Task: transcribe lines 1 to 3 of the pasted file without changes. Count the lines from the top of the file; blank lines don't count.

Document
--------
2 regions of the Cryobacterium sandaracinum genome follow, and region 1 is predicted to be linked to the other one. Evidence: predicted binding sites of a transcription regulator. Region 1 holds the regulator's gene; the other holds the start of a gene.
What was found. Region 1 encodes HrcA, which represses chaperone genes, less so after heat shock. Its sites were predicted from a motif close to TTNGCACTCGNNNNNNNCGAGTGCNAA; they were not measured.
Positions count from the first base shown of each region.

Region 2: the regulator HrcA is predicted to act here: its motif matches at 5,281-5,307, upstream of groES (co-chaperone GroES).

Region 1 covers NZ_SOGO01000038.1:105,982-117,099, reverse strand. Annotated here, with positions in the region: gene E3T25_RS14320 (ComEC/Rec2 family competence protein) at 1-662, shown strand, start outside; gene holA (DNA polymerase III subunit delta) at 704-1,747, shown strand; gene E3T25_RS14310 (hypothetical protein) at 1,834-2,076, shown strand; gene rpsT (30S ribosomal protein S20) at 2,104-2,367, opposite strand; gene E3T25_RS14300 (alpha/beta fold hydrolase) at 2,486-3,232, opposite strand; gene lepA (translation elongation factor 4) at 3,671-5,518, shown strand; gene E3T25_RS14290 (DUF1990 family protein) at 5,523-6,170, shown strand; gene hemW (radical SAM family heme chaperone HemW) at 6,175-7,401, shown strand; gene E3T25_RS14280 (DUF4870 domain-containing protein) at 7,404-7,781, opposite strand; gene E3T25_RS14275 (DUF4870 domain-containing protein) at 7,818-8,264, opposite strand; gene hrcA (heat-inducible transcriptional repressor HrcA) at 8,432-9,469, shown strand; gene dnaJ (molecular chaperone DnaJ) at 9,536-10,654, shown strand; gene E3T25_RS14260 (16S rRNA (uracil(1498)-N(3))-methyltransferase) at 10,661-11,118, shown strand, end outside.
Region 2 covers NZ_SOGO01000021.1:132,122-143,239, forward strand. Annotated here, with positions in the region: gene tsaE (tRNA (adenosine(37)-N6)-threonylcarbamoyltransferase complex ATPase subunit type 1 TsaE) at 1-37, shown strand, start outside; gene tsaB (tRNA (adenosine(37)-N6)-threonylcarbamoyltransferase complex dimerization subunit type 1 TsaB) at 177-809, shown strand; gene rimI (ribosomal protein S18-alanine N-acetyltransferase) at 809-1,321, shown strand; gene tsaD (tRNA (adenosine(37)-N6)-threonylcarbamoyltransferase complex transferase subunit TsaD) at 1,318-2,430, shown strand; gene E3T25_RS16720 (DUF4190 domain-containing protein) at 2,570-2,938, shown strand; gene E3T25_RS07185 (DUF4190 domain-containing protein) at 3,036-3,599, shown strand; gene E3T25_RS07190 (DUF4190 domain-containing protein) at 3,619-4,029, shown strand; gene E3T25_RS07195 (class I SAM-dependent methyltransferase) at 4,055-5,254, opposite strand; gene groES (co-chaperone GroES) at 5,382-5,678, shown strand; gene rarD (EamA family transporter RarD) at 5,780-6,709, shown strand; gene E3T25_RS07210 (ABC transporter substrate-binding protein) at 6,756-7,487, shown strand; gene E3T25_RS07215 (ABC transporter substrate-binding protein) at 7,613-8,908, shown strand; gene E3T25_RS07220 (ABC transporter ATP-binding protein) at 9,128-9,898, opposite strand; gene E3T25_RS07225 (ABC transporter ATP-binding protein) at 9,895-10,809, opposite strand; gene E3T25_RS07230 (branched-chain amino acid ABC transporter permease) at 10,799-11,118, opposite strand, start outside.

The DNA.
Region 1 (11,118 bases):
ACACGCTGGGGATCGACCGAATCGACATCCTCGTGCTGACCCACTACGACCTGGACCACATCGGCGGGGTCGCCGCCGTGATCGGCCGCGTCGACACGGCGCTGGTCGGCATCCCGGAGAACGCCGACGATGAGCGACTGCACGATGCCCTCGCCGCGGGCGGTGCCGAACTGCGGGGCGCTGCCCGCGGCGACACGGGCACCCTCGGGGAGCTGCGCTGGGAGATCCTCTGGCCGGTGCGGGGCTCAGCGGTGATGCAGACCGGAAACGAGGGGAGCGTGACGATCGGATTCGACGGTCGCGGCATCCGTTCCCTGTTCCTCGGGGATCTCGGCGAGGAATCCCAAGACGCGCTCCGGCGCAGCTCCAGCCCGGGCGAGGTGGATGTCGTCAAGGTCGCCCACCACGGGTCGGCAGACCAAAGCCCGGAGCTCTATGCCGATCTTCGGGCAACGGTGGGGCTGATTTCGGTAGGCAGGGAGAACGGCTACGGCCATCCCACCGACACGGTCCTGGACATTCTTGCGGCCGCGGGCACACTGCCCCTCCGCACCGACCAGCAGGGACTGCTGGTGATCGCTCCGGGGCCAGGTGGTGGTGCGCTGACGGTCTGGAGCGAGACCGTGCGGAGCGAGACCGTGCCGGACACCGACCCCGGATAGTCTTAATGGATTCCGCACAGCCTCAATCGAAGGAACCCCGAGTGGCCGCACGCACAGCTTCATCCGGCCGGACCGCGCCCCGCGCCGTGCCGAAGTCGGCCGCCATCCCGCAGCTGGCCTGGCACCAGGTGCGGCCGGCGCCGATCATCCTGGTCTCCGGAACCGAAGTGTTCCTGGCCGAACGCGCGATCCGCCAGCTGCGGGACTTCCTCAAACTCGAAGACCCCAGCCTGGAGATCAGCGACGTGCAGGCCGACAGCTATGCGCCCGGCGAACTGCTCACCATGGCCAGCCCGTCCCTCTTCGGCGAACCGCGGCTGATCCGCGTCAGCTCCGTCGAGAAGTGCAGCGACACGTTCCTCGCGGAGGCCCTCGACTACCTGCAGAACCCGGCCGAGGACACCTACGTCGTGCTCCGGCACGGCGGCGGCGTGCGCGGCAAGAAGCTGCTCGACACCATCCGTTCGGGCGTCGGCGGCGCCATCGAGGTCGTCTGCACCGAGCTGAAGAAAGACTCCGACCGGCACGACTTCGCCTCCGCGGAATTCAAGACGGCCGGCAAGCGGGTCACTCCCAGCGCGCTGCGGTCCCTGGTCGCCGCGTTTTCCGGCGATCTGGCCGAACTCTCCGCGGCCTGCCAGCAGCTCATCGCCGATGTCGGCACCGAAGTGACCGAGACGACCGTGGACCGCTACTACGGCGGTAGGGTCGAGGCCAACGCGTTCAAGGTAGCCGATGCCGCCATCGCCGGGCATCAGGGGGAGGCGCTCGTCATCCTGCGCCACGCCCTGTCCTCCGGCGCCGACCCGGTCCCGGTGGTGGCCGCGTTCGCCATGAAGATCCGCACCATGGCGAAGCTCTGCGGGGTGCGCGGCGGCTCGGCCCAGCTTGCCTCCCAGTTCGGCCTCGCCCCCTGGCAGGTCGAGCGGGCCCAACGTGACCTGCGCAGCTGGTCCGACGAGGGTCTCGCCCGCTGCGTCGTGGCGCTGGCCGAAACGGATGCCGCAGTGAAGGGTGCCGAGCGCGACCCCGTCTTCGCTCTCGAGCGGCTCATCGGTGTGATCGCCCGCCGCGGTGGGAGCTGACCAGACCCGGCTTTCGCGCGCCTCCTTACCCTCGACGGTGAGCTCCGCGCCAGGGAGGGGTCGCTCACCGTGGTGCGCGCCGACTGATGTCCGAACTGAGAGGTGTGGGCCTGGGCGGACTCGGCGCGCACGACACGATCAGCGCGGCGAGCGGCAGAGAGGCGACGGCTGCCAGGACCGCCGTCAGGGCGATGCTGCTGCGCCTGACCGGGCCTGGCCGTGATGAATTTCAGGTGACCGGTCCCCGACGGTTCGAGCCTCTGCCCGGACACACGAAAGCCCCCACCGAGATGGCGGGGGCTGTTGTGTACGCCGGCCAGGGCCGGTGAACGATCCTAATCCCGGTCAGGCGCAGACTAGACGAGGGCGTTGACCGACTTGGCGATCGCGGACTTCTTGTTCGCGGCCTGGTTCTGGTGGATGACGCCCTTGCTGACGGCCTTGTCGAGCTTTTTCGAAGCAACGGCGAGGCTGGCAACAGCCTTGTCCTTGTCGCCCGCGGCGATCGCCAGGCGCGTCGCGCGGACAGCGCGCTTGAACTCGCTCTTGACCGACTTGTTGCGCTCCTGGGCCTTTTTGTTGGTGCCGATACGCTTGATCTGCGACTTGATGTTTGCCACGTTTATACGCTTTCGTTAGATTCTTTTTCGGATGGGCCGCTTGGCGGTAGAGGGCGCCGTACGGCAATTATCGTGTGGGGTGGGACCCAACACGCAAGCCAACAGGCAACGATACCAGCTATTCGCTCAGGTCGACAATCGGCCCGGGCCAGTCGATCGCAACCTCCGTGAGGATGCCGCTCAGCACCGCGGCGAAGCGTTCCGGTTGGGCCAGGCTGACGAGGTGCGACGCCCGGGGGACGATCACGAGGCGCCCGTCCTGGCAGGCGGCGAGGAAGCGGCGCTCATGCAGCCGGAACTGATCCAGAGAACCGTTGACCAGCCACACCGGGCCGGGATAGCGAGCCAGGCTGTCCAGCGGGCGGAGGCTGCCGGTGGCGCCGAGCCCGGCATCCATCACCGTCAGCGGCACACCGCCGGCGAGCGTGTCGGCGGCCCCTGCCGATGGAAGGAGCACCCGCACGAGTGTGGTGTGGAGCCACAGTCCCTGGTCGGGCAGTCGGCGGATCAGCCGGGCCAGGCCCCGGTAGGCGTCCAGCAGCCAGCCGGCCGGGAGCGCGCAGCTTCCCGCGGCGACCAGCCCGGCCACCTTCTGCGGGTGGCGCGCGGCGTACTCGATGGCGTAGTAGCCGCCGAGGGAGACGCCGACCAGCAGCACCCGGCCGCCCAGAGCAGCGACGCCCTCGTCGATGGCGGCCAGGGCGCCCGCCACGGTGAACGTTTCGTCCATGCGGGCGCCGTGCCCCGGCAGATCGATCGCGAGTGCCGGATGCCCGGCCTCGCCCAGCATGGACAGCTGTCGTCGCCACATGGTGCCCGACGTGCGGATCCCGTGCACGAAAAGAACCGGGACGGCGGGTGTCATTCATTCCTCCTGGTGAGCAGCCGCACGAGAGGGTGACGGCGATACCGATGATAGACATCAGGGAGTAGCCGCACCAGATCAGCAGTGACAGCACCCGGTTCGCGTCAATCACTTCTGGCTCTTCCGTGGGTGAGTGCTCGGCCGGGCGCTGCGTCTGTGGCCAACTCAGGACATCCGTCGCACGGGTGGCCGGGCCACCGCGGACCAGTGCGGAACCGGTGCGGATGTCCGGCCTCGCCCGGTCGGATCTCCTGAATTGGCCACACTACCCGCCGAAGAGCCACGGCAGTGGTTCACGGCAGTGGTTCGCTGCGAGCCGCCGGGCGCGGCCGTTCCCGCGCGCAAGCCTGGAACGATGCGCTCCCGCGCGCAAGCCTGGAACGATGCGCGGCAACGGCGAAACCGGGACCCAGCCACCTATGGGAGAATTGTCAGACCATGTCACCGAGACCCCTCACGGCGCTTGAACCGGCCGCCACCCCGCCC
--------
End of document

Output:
2 regions of the Cryobacterium sandaracinum genome follow, and region 1 is predicted to be linked to the other one. Evidence: predicted binding sites of a transcription regulator. Region 1 holds the regulator's gene; the other holds the start of a gene.
What was found. Region 1 encodes HrcA, which represses chaperone genes, less so after heat shock. Its sites were predicted from a motif close to TTNGCACTCGNNNNNNNCGAGTGCNAA; they were not measured.
Positions count from the first base shown of each region.